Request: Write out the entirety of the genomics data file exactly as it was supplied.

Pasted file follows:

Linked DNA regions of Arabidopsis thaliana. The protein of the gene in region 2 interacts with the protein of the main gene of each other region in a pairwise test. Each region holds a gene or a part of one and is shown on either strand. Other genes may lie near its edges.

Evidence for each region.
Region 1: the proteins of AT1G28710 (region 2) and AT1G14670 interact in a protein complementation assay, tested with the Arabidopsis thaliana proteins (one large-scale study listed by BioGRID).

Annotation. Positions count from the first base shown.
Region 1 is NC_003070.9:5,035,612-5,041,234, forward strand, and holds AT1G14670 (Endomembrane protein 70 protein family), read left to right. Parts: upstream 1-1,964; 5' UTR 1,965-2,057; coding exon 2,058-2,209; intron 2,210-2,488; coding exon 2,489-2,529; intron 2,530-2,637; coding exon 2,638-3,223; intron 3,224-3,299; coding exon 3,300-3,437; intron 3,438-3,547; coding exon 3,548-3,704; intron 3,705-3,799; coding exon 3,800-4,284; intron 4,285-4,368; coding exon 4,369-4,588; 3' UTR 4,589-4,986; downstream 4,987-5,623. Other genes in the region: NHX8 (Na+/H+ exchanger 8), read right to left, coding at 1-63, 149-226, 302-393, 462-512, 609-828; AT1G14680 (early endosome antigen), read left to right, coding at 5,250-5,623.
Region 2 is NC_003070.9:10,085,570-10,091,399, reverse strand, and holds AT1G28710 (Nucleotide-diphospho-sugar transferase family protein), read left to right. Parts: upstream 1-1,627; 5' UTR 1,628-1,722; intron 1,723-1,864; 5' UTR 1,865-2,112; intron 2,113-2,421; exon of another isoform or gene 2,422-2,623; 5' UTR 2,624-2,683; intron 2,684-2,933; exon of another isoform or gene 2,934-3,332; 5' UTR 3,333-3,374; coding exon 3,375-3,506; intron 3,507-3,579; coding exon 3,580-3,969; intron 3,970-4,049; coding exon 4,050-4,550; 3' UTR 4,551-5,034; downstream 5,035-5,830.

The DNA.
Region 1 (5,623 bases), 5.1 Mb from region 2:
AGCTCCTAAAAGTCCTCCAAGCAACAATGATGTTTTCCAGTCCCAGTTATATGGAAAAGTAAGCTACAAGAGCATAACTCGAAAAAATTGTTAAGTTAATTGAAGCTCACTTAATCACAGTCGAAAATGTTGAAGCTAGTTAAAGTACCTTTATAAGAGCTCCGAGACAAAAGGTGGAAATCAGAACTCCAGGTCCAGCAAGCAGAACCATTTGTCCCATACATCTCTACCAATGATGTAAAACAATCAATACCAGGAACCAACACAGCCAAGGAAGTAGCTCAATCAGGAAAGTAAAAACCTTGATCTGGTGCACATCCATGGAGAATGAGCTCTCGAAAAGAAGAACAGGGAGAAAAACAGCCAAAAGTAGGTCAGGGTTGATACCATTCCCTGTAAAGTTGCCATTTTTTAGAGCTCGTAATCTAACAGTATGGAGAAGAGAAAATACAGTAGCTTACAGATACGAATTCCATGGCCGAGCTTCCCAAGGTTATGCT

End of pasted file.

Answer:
Linked DNA regions of Arabidopsis thaliana. The protein of the gene in region 2 interacts with the protein of the main gene of each other region in a pairwise test. Each region holds a gene or a part of one and is shown on either strand. Other genes may lie near its edges.

Evidence for each region.
Region 1: the proteins of AT1G28710 (region 2) and AT1G14670 interact in a protein complementation assay, tested with the Arabidopsis thaliana proteins (one large-scale study listed by BioGRID).

Annotation. Positions count from the first base shown.
Region 1 is NC_003070.9:5,035,612-5,041,234, forward strand, and holds AT1G14670 (Endomembrane protein 70 protein family), read left to right. Parts: upstream 1-1,964; 5' UTR 1,965-2,057; coding exon 2,058-2,209; intron 2,210-2,488; coding exon 2,489-2,529; intron 2,530-2,637; coding exon 2,638-3,223; intron 3,224-3,299; coding exon 3,300-3,437; intron 3,438-3,547; coding exon 3,548-3,704; intron 3,705-3,799; coding exon 3,800-4,284; intron 4,285-4,368; coding exon 4,369-4,588; 3' UTR 4,589-4,986; downstream 4,987-5,623. Other genes in the region: NHX8 (Na+/H+ exchanger 8), read right to left, coding at 1-63, 149-226, 302-393, 462-512, 609-828; AT1G14680 (early endosome antigen), read left to right, coding at 5,250-5,623.
Region 2 is NC_003070.9:10,085,570-10,091,399, reverse strand, and holds AT1G28710 (Nucleotide-diphospho-sugar transferase family protein), read left to right. Parts: upstream 1-1,627; 5' UTR 1,628-1,722; intron 1,723-1,864; 5' UTR 1,865-2,112; intron 2,113-2,421; exon of another isoform or gene 2,422-2,623; 5' UTR 2,624-2,683; intron 2,684-2,933; exon of another isoform or gene 2,934-3,332; 5' UTR 3,333-3,374; coding exon 3,375-3,506; intron 3,507-3,579; coding exon 3,580-3,969; intron 3,970-4,049; coding exon 4,050-4,550; 3' UTR 4,551-5,034; downstream 5,035-5,830.

The DNA.
Region 1 (5,623 bases), 5.1 Mb from region 2:
AGCTCCTAAAAGTCCTCCAAGCAACAATGATGTTTTCCAGTCCCAGTTATATGGAAAAGTAAGCTACAAGAGCATAACTCGAAAAAATTGTTAAGTTAATTGAAGCTCACTTAATCACAGTCGAAAATGTTGAAGCTAGTTAAAGTACCTTTATAAGAGCTCCGAGACAAAAGGTGGAAATCAGAACTCCAGGTCCAGCAAGCAGAACCATTTGTCCCATACATCTCTACCAATGATGTAAAACAATCAATACCAGGAACCAACACAGCCAAGGAAGTAGCTCAATCAGGAAAGTAAAAACCTTGATCTGGTGCACATCCATGGAGAATGAGCTCTCGAAAAGAAGAACAGGGAGAAAAACAGCCAAAAGTAGGTCAGGGTTGATACCATTCCCTGTAAAGTTGCCATTTTTTAGAGCTCGTAATCTAACAGTATGGAGAAGAGAAAATACAGTAGCTTACAGATACGAATTCCATGGCCGAGCTTCCCAAGGTTATGCT